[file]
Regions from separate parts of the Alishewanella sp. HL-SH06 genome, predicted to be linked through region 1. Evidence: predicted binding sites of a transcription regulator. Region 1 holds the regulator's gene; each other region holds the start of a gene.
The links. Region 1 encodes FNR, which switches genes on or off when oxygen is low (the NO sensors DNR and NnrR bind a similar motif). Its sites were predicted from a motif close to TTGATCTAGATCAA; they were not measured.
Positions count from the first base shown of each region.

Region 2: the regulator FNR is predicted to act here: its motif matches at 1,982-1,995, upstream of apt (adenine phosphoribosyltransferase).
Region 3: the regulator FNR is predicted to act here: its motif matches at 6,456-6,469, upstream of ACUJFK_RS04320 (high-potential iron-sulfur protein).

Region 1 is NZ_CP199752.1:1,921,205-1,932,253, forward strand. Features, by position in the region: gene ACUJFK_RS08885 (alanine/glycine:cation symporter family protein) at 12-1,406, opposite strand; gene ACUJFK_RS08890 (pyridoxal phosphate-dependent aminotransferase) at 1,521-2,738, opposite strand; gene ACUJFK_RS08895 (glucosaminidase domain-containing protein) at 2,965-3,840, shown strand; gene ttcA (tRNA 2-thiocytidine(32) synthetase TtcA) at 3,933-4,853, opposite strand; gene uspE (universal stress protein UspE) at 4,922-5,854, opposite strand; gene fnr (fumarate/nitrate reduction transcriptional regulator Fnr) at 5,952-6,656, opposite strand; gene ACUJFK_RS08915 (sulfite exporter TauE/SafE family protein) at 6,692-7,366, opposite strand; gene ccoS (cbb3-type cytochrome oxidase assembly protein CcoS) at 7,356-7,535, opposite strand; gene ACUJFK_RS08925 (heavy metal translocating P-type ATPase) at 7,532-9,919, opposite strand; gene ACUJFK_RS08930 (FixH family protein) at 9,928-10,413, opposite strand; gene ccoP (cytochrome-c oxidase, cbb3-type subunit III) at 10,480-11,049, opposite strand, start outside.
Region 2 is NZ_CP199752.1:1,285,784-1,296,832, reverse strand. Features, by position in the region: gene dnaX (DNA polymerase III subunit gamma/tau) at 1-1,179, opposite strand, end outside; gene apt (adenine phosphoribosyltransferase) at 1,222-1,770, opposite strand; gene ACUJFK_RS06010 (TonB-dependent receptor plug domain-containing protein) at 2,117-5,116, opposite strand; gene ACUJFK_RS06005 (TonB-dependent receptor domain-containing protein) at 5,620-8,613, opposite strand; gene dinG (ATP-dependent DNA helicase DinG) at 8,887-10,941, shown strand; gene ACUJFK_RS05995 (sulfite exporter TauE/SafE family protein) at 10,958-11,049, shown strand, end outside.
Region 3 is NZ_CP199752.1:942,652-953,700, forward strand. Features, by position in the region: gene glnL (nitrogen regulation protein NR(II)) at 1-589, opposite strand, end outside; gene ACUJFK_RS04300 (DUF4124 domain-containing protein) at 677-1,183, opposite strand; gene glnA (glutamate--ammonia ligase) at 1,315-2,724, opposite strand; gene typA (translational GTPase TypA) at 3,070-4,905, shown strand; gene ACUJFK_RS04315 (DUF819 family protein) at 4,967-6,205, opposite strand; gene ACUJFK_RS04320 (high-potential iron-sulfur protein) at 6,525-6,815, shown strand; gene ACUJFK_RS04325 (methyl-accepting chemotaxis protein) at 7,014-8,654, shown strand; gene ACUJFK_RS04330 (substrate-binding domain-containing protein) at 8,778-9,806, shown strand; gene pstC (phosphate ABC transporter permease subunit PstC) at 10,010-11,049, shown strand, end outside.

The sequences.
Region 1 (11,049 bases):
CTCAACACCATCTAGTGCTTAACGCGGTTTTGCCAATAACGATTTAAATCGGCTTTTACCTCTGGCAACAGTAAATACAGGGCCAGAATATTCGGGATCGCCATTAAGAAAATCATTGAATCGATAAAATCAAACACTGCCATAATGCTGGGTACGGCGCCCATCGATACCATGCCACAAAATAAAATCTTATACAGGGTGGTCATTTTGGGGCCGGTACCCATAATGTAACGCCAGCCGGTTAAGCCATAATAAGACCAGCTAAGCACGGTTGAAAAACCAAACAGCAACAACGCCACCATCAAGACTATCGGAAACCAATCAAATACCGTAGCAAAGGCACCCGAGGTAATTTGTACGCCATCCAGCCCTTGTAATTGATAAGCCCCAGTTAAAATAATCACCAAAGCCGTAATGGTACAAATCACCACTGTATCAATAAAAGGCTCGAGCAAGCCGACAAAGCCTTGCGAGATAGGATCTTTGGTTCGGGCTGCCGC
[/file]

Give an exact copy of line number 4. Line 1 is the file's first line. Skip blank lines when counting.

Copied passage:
Region 2: the regulator FNR is predicted to act here: its motif matches at 1,982-1,995, upstream of apt (adenine phosphoribosyltransferase).